The first time I saw Linafornia, she was mercilessly slaughtering her competition. Last November at the Beat Cinema Beat Battle, the Leimert Park producer artfully incinerated all those vying for the $300 grand prize. The other entrants had talent, but many imitated the Low End Theory vanguards a little too faithfully. Linafornia stood out immediately. It wasn’t that she was one of the few female beat-makers but that she possessed all those intangibles that make the difference: presence, poise, swag, swing.
Wearing a head wrap over her braids and a brightly colored, flowing dress, she manipulated her SP-404 sampler with a philharmonic conductor’s mastery, unspooling her life story through jazzy sample flips and snatches of stray dialogue. You could spot traces of her influences (Ras G, Madlib, Dibiase, FlyLo), but she’d sublimated them into her own style. I was a judge that night, alongside Daedelus and Astronautica (two legitimate scene stars in their own right), and Linafornia made our deliberations easy. She brought home the cash, as she had a few months prior at another Beat Cinema tÃªte-Ã -tÃªte – victorious in the only two she entered.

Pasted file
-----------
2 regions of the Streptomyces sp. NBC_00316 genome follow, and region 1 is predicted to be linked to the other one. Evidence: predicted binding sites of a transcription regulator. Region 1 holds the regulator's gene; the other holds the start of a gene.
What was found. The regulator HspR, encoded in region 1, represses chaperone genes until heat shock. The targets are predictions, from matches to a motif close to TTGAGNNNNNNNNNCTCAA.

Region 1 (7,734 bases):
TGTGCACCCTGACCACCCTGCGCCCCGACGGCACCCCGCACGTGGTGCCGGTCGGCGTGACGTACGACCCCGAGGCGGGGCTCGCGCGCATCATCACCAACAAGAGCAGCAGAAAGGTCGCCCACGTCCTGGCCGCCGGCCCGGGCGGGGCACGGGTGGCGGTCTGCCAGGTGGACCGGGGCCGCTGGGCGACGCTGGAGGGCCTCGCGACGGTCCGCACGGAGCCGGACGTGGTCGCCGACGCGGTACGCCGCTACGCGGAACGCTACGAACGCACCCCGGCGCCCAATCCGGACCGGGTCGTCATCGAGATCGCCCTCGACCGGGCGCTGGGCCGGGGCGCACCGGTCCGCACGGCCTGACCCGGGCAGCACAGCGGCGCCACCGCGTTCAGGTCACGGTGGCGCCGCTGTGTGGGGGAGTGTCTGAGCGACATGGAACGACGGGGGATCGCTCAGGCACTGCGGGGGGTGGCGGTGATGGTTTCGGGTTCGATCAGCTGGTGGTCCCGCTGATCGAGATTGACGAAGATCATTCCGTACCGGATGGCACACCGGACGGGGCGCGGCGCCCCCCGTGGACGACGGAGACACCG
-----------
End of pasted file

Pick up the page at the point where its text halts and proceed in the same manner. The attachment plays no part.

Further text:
“I stopped doing the beat battles because I felt like I’d proven myself,” Linafornia tells me at an Echo Park coffee shop. “I didn’t want to be boxed into one thing and wanted to place the focus on my live show and albums.”
More specifically, she’s referring to Yung, her sterling, Erykah Baduâ€“approved debut, which came out in January on Dome of Doom. A few months earlier, Linafornia tweeted out “Rookie of the Year.” The boast lacked context, but its message was clear and accurate.